AL ESTEP; JOHN SUTHERS, Attorney General of the State of Colorado,
(D.C. No. 05-Z-226)
On or around August 6, 2001, Mr. Thornton pled guilty to possession of a controlled substance and was sentenced to 6 years in a community corrections program. He was subsequently terminated from the program and re-sentenced to 3 years incarceration and 2 years mandatory parole.
Mr. Thornton filed a Rule 35 motion in the Colorado trial court, claiming his sentence was illegal because he was not advised of the 2-year mandatory parole before he pled guilty. The trial court denied his motion without a hearing, the Colorado Court of Appeals affirmed, and on November 1, 2004, the Colorado Supreme Court denied his request for a writ of certiorari. On February 4, 2005, Mr. Thornton filed a habeas petition pursuant to 28 U.S.C. § 2241 raising essentially the same claim he raised in the Colorado courts. A magistrate judge ordered Mr. Thornton to file an amended pleading under 28 U.S.C. § 2254, which Mr. Thornton did on March 7. The magistrate judge then ordered him to supplement his § 2254 petition within thirty days to show why it should not be dismissed as time-barred under the AEDPA's one-year limitations period. The order indicated that if Mr. Thornton failed to comply by the April 10 due date, his petition would be dismissed without further notice. Mr. Thornton failed to respond in the allotted time, and on April 20 the district court dismissed his petition without prejudice for failure to prosecute.
On April 27, Mr. Thornton filed a motion to amend/alter the dismissal order, arguing that he had been temporarily transferred from prison to the Denver County jail on an unrelated matter and the department of corrections had failed to forward the magistrate judge's order. On May 3, he filed a response to the magistrate judge's order asking him to supplement his petition, attempting to show that his § 2254 petition was timely. The district court treated his motion to alter or amend as a Rule 59(e) motion and denied it. Specifically, the court found it was Mr. Thornton's responsibility pursuant to D.C. Colo. L. Civ. R. 10.1M to inform the court of his new address.
Issuance of a COA is jurisdictional. Miller-El v. Cockrell, 537 U.S. 322, 335-36 (2003). A COA can issue only "if the applicant has made a substantial showing of the denial of a constitutional right." 28 U.S.C. § 2253(c)(2). An applicant "satisfies this standard by demonstrating that jurists of reason could disagree with the district court's resolution of his constitutional claims or that jurists could conclude the issues presented are adequate to deserve encouragement to proceed further." Miller-El, 537 U.S. at 327.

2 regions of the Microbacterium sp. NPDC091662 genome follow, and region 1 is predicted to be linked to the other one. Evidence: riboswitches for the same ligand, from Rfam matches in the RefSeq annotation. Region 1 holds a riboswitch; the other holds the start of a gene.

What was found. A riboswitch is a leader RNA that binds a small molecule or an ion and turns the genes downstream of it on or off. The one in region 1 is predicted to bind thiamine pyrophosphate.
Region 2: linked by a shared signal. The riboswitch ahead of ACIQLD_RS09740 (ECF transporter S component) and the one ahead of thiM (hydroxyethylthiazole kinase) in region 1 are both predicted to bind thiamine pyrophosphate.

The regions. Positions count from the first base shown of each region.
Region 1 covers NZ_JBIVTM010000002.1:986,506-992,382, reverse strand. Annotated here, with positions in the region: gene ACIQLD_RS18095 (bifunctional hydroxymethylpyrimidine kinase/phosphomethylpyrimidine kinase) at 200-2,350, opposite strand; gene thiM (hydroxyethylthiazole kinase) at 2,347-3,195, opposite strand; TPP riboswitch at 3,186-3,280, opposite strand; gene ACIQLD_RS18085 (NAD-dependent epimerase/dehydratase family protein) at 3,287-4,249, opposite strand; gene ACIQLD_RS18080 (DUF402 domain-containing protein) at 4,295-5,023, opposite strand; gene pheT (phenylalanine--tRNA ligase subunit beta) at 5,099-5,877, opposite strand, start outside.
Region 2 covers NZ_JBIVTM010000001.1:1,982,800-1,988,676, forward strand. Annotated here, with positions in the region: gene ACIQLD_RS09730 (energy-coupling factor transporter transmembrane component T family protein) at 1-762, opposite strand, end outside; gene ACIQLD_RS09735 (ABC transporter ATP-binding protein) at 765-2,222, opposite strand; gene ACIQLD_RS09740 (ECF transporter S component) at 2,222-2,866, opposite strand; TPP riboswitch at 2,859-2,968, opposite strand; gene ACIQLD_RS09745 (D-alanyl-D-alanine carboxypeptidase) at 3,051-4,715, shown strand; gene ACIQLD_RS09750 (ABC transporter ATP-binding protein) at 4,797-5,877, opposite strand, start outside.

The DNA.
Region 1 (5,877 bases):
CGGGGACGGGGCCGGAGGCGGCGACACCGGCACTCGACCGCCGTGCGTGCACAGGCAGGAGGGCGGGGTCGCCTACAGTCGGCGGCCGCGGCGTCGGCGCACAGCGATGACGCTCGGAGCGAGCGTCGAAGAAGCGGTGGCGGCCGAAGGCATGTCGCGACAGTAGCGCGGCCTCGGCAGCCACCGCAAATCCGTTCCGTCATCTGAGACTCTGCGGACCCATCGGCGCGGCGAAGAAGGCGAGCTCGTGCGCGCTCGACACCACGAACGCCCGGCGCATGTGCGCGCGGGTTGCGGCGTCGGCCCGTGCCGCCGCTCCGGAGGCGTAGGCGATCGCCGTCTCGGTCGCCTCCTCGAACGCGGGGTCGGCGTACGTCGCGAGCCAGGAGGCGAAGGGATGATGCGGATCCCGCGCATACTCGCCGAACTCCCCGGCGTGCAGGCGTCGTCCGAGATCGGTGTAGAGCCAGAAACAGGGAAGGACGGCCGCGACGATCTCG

"This court reviews the district court's ruling on a Rule 59(e) motion for abuse of discretion. Accordingly, this court will not reverse the decision of the district court unless the district court made a clear error of judgment or exceeded the bounds of permissible choice in the circumstances." Minshall v. McGraw Hill Broad. Co., 323 F.3d 1273, 1287 (10th Cir. 2003) (internal citation and quotation marks omitted). The local rules provide in pertinent part that "[w]ithin ten days after any change of address . . . of any . . . pro se party, notice of the new address . . . shall be filed." D.C. Colo. L. Civ. R. 10.1M. Mr. Thornton may not shift his burden under the rule to the department of corrections. It was his obligation to inform the court of his new address. Having failed to do this and having consequently failed to respond to the court's order in the time allotted, we cannot say the district court abused its discretion by dismissing Mr. Thornton's petition for failure to prosecute. Accordingly, we conclude Mr. Thornton has not shown "that jurists of reason could disagree with the district court's resolution of his . . . claims or that jurists could conclude the issues presented are adequate to deserve encouragement to proceed further." Miller-El, 537 U.S. at 327.
Turning to Mr. Thornton's request for in forma pauperis (ifp) status, we conclude he has failed to show "the existence of a reasoned, nonfrivolous argument on the law and facts in support of the issues raised on appeal." McIntosh v. U.S. Parole Comm'n, 115 F.3d 809, 812 (10th Cir. 1997).
For the aforementioned reasons, we DENY Mr. Thornton's motion to proceed ifp. We also DENY his application for a COA and DISMISS this appeal.
ENTERED FOR THE COURT
Stephanie K. Seymour
*.This order is not binding precedent, except under the doctrines of law of the case, res judicata, and collateral estoppel.
1. Because he is proceeding pro se, we review Mr. Thornton's pleadings and filings liberally. See Haines v. Kerner, 404 U.S. 519, 520-21 (1972); Hall v. Bellmon, 935 F.2d 1106, 1110 (10th Cir. 1991).
2. The district court also denied Mr. Thornton's application for a certificate of appealability and his motion to proceed in forma pauperis.